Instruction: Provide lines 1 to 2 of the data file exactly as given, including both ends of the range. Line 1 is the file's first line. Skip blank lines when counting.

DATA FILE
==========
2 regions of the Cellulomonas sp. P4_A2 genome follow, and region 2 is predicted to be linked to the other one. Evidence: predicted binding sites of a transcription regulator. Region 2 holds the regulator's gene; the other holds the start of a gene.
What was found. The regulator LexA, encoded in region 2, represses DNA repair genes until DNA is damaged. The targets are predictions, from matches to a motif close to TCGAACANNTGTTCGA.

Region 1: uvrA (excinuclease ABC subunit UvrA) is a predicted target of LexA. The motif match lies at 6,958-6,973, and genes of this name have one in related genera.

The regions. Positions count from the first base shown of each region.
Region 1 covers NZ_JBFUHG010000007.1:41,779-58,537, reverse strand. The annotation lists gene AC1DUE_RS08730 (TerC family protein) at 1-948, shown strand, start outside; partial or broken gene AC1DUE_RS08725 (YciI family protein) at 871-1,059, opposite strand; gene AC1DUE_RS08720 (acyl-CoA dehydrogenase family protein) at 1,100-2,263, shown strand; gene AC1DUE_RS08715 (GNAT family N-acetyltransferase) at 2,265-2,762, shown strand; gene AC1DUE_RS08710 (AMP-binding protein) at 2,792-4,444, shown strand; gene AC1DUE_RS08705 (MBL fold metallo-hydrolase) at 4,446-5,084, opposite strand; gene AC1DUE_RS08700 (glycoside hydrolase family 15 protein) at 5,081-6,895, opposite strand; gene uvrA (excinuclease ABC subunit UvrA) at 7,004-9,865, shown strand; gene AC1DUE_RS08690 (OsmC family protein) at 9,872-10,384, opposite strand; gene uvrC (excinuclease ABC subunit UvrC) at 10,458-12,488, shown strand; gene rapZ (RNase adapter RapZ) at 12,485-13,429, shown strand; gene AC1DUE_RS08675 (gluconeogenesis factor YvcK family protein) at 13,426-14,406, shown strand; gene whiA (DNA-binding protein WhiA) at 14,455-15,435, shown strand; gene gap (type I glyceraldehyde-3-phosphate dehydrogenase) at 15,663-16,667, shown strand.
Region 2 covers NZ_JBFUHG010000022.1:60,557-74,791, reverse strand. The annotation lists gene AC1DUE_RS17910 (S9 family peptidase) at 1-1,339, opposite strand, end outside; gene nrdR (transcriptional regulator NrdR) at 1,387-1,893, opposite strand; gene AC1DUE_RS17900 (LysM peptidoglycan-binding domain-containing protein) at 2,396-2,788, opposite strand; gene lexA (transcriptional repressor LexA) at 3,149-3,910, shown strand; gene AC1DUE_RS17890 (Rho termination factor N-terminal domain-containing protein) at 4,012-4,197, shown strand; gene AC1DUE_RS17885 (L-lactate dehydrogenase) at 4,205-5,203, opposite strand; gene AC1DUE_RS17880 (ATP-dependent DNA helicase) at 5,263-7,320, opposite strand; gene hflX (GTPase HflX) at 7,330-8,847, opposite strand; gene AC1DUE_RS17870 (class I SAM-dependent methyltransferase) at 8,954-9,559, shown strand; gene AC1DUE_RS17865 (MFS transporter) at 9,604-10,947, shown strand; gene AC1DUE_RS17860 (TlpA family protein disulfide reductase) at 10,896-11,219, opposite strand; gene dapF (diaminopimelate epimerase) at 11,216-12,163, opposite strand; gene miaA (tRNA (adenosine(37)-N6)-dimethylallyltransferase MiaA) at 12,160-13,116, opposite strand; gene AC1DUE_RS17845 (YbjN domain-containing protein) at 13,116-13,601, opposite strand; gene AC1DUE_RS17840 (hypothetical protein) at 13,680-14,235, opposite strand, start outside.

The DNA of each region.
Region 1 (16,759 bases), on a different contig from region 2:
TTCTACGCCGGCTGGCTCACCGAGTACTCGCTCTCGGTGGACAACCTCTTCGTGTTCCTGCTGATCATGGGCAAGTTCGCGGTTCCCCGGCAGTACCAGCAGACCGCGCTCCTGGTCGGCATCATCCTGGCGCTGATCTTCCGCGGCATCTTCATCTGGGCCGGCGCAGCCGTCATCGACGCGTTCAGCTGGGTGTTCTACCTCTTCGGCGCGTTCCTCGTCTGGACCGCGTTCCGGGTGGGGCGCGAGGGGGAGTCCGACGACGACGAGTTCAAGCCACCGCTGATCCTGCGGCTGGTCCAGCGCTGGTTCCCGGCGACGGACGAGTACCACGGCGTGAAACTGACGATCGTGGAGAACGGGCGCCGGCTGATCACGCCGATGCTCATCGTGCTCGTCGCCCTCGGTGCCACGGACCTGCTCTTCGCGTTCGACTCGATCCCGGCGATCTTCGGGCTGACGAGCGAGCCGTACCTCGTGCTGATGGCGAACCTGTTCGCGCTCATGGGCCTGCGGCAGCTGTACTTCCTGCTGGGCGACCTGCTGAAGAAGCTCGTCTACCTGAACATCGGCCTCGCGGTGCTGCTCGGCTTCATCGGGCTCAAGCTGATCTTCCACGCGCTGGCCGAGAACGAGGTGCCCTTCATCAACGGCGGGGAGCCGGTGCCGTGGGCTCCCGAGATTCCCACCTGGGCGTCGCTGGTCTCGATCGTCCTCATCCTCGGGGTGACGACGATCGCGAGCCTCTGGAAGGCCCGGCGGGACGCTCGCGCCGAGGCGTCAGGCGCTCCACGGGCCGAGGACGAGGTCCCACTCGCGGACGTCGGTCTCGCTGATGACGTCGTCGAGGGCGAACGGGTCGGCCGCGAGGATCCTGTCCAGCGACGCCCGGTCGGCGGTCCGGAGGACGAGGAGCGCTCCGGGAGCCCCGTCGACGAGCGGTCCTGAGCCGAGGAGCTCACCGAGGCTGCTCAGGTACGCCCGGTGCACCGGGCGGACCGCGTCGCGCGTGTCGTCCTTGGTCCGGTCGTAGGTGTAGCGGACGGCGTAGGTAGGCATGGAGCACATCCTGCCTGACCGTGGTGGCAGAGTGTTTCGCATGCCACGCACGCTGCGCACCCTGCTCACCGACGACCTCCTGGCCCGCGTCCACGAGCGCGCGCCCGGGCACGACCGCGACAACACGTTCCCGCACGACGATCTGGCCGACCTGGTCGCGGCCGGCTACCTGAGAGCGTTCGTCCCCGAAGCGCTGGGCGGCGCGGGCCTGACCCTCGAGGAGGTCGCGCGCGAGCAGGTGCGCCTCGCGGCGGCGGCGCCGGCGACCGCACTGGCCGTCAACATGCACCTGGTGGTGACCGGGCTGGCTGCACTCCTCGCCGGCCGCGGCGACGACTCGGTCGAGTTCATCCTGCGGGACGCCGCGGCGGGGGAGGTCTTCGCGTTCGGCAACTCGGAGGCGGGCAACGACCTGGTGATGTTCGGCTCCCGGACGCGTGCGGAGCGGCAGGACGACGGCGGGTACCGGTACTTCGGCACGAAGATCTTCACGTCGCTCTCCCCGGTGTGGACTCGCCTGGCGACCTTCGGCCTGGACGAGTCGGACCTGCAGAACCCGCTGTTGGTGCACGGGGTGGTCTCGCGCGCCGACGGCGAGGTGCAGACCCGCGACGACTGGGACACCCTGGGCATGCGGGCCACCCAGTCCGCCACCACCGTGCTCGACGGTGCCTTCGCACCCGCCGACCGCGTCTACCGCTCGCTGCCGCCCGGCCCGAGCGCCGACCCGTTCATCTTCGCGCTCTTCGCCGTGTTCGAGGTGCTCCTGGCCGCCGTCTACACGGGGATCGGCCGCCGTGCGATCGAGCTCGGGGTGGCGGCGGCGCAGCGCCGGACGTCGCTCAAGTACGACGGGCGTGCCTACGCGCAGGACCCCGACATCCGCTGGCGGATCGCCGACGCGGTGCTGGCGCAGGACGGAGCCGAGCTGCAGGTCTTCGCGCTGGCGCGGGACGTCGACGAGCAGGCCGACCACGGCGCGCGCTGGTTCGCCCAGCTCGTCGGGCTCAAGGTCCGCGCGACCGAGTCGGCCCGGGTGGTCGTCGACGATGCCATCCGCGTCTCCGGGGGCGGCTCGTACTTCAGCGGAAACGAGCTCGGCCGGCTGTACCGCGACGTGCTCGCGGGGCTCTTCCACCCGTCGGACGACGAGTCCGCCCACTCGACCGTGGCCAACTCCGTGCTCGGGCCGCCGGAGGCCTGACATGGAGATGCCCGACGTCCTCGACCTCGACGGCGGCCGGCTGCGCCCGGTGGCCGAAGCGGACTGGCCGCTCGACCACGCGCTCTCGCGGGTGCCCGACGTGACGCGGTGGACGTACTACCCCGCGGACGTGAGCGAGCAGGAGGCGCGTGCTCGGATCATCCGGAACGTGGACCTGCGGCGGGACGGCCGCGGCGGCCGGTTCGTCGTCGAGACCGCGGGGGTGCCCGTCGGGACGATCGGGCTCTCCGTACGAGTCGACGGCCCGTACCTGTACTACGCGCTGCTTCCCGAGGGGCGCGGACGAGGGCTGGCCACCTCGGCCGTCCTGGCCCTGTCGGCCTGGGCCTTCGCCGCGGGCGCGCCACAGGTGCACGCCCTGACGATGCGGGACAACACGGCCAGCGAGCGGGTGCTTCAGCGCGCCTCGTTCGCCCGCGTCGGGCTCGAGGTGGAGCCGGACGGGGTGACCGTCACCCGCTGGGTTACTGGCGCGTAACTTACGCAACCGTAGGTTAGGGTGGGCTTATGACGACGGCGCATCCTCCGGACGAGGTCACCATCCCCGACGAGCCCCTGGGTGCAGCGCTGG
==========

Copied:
2 regions of the Cellulomonas sp. P4_A2 genome follow, and region 2 is predicted to be linked to the other one. Evidence: predicted binding sites of a transcription regulator. Region 2 holds the regulator's gene; the other holds the start of a gene.
What was found. The regulator LexA, encoded in region 2, represses DNA repair genes until DNA is damaged. The targets are predictions, from matches to a motif close to TCGAACANNTGTTCGA.